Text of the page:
WASHINGTON -- Swine flu is causing unprecedented illness for so early in the fall -- including a worrisome count of child deaths -- and the government warned Friday that vaccine supplies will be even more scarce than expected through this month.
Federal health officials said 11 more children have died in the past week because of the virus.
The Centers for Disease Control and Prevention says about half of the child deaths since September have been among teenagers.
Manufacturer delays mean 28 million to 30 million doses, at most, will be divided around the country by the end of the month, not the 40 million-plus that states had been expecting. The new count from the CDC means anxiously awaited flu-shot clinics in some parts of the country may have to be postponed.
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It also delays efforts to blunt increasing infections. Overall, what the CDC calls the 2009 H1N1 flu is causing widespread disease in 41 states.
Overall for the country, deaths from pneumonia and flulike illnesses have passed what the CDC considers an epidemic level. About 6 percent of all doctor visits are for flulike illnesses, levels not normally seen until later in the fall.
The CDC's Dr. Anne Schuchat said, "These are very sobering statistics."
This new strain is different from regular winter flu because it strikes the young far more than the old, and child deaths are drawing particular attention. Eighty-six children have died of swine flu in the United States since it burst on the scene last spring -- 43 of those deaths reported in September and early October alone, said Schuchat.
That's a startling number because in some past winters, the CDC has counted 40 or 50 child deaths for the entire flu season, she said, and no one knows how long this swine flu outbreak will last.
Half of those early fall child deaths are among teenagers, also surprising as preschoolers are thought to be most vulnerable.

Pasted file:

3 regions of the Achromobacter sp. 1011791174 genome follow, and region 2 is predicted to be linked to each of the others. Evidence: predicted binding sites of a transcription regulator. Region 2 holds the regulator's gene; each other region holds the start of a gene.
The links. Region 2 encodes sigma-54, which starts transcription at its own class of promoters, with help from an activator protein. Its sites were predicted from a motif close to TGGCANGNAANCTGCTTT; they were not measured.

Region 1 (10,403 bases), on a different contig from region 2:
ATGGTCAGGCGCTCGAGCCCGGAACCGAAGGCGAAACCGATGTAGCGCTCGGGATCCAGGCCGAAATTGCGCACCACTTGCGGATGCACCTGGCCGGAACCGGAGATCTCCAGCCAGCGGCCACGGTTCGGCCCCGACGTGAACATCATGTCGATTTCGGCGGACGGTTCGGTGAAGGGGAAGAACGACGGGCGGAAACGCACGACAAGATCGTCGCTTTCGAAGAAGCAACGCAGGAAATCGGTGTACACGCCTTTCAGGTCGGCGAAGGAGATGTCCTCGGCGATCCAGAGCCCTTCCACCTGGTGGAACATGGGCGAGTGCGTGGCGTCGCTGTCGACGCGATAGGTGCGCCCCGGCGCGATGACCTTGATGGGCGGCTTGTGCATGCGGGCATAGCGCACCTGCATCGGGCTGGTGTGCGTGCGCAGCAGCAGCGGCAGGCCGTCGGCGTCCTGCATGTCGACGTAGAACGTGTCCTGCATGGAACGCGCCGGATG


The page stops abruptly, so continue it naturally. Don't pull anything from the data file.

Also in contrast to regular winter flu, swine flu sometimes can cause a very severe viral pneumonia in otherwise healthy young adults, the World Health Organization warned Friday.
Typically, influenza weakens people so they're vulnerable to bacterial pneumonia, especially those over age 65. But H1N1 can dive deeper into the lungs, in "small subsets" of patients who go into respiratory failure within days, said WHO medical officer Dr. Nikki Shindo.
"Do not delay the treatment," she said as the WHO ended a three-day meeting of 100 international flu specialists gathered in Washington.
Fortunately, most people recover from the new strain with simple at-home care, just as with the regular flu. While there aren't precise counts, states have reported more than 2,000 deaths from pneumonia or flulike illnesses to the CDC since Aug. 30. And Schuchat said other tracking systems show those deaths have reached the level that each year is used to declare an influenza epidemic, months early.
As of Wednesday, states had ordered 8 million of the 11.4 million doses of swine flu vaccine the government has ready to ship. A little more than half of the vaccine available is in shot form and the rest as a nasal spray. First in line for scarce H1N1 vaccine are supposed to be pregnant women, anyone ages 6 months to 24 years, health care workers and people under 65 with conditions that put them at higher flu risk.